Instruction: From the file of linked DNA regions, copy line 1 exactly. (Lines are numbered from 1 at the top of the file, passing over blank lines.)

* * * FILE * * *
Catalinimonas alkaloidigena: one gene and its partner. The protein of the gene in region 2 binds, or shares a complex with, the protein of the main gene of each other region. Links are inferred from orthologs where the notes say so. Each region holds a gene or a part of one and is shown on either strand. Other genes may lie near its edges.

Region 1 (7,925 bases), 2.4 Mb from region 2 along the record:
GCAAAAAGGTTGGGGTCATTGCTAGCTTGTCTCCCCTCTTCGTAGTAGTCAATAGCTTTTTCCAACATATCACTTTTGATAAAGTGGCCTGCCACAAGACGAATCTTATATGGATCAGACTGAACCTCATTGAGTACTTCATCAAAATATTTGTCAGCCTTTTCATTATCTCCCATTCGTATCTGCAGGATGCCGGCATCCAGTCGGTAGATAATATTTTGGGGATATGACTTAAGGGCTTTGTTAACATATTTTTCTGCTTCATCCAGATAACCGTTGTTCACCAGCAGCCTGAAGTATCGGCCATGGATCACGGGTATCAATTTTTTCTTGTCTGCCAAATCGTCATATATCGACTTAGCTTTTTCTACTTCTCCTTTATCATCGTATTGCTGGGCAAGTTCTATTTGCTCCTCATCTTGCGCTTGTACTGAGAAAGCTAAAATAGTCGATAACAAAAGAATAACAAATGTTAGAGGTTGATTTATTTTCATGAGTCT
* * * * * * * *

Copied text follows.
Catalinimonas alkaloidigena: one gene and its partner. The protein of the gene in region 2 binds, or shares a complex with, the protein of the main gene of each other region. Links are inferred from orthologs where the notes say so. Each region holds a gene or a part of one and is shown on either strand. Other genes may lie near its edges.